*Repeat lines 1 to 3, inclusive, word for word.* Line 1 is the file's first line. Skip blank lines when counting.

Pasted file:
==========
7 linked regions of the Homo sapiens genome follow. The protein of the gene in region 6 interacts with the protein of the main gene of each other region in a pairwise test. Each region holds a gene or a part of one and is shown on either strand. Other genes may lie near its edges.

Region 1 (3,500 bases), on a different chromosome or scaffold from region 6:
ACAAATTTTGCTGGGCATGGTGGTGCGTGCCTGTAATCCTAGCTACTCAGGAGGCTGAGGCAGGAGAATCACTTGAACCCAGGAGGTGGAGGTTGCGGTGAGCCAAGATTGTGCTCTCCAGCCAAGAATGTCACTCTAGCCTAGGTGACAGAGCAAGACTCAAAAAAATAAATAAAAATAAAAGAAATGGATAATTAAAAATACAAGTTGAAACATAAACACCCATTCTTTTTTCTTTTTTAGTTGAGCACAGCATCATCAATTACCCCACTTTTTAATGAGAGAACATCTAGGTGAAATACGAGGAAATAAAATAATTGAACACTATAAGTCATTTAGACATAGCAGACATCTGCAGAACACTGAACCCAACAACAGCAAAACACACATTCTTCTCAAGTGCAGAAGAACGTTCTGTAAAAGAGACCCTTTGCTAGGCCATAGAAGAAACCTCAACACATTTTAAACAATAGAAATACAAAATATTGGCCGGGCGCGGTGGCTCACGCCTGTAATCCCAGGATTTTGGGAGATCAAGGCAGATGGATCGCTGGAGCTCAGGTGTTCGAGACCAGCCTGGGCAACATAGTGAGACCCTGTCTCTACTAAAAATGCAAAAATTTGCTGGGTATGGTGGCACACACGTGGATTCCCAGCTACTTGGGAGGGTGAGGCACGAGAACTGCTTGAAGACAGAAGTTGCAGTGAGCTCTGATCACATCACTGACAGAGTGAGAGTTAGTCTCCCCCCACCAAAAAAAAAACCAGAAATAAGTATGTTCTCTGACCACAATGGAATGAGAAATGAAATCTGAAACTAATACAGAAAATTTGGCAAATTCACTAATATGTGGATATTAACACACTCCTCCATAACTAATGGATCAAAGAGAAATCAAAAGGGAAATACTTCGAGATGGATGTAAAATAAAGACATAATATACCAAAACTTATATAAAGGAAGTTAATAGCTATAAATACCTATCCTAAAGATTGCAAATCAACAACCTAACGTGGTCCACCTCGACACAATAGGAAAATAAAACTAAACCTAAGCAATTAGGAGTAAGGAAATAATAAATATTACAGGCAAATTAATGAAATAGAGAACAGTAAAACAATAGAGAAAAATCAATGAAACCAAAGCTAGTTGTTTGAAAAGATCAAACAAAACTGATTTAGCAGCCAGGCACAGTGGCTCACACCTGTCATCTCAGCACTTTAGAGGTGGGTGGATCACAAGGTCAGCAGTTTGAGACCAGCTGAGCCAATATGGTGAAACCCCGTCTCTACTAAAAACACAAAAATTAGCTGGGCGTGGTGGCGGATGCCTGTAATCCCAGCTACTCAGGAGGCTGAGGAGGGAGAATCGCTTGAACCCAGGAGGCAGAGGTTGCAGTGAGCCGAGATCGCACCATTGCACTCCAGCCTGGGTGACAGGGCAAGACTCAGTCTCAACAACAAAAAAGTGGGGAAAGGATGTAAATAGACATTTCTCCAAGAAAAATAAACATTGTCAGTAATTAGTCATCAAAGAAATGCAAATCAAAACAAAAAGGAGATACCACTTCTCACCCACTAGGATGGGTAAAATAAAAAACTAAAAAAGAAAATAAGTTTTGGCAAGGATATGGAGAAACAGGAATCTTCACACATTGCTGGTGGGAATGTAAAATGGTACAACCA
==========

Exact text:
7 linked regions of the Homo sapiens genome follow. The protein of the gene in region 6 interacts with the protein of the main gene of each other region in a pairwise test. Each region holds a gene or a part of one and is shown on either strand. Other genes may lie near its edges.

Region 1 (3,500 bases), on a different chromosome or scaffold from region 6:
ACAAATTTTGCTGGGCATGGTGGTGCGTGCCTGTAATCCTAGCTACTCAGGAGGCTGAGGCAGGAGAATCACTTGAACCCAGGAGGTGGAGGTTGCGGTGAGCCAAGATTGTGCTCTCCAGCCAAGAATGTCACTCTAGCCTAGGTGACAGAGCAAGACTCAAAAAAATAAATAAAAATAAAAGAAATGGATAATTAAAAATACAAGTTGAAACATAAACACCCATTCTTTTTTCTTTTTTAGTTGAGCACAGCATCATCAATTACCCCACTTTTTAATGAGAGAACATCTAGGTGAAATACGAGGAAATAAAATAATTGAACACTATAAGTCATTTAGACATAGCAGACATCTGCAGAACACTGAACCCAACAACAGCAAAACACACATTCTTCTCAAGTGCAGAAGAACGTTCTGTAAAAGAGACCCTTTGCTAGGCCATAGAAGAAACCTCAACACATTTTAAACAATAGAAATACAAAATATTGGCCGGGCGCGGTGGCTCACGCCTGTAATCCCAGGATTTTGGGAGATCAAGGCAGATGGATCGCTGGAGCTCAGGTGTTCGAGACCAGCCTGGGCAACATAGTGAGACCCTGTCTCTACTAAAAATGCAAAAATTTGCTGGGTATGGTGGCACACACGTGGATTCCCAGCTACTTGGGAGGGTGAGGCACGAGAACTGCTTGAAGACAGAAGTTGCAGTGAGCTCTGATCACATCACTGACAGAGTGAGAGTTAGTCTCCCCCCACCAAAAAAAAAACCAGAAATAAGTATGTTCTCTGACCACAATGGAATGAGAAATGAAATCTGAAACTAATACAGAAAATTTGGCAAATTCACTAATATGTGGATATTAACACACTCCTCCATAACTAATGGATCAAAGAGAAATCAAAAGGGAAATACTTCGAGATGGATGTAAAATAAAGACATAATATACCAAAACTTATATAAAGGAAGTTAATAGCTATAAATACCTATCCTAAAGATTGCAAATCAACAACCTAACGTGGTCCACCTCGACACAATAGGAAAATAAAACTAAACCTAAGCAATTAGGAGTAAGGAAATAATAAATATTACAGGCAAATTAATGAAATAGAGAACAGTAAAACAATAGAGAAAAATCAATGAAACCAAAGCTAGTTGTTTGAAAAGATCAAACAAAACTGATTTAGCAGCCAGGCACAGTGGCTCACACCTGTCATCTCAGCACTTTAGAGGTGGGTGGATCACAAGGTCAGCAGTTTGAGACCAGCTGAGCCAATATGGTGAAACCCCGTCTCTACTAAAAACACAAAAATTAGCTGGGCGTGGTGGCGGATGCCTGTAATCCCAGCTACTCAGGAGGCTGAGGAGGGAGAATCGCTTGAACCCAGGAGGCAGAGGTTGCAGTGAGCCGAGATCGCACCATTGCACTCCAGCCTGGGTGACAGGGCAAGACTCAGTCTCAACAACAAAAAAGTGGGGAAAGGATGTAAATAGACATTTCTCCAAGAAAAATAAACATTGTCAGTAATTAGTCATCAAAGAAATGCAAATCAAAACAAAAAGGAGATACCACTTCTCACCCACTAGGATGGGTAAAATAAAAAACTAAAAAAGAAAATAAGTTTTGGCAAGGATATGGAGAAACAGGAATCTTCACACATTGCTGGTGGGAATGTAAAATGGTACAACCA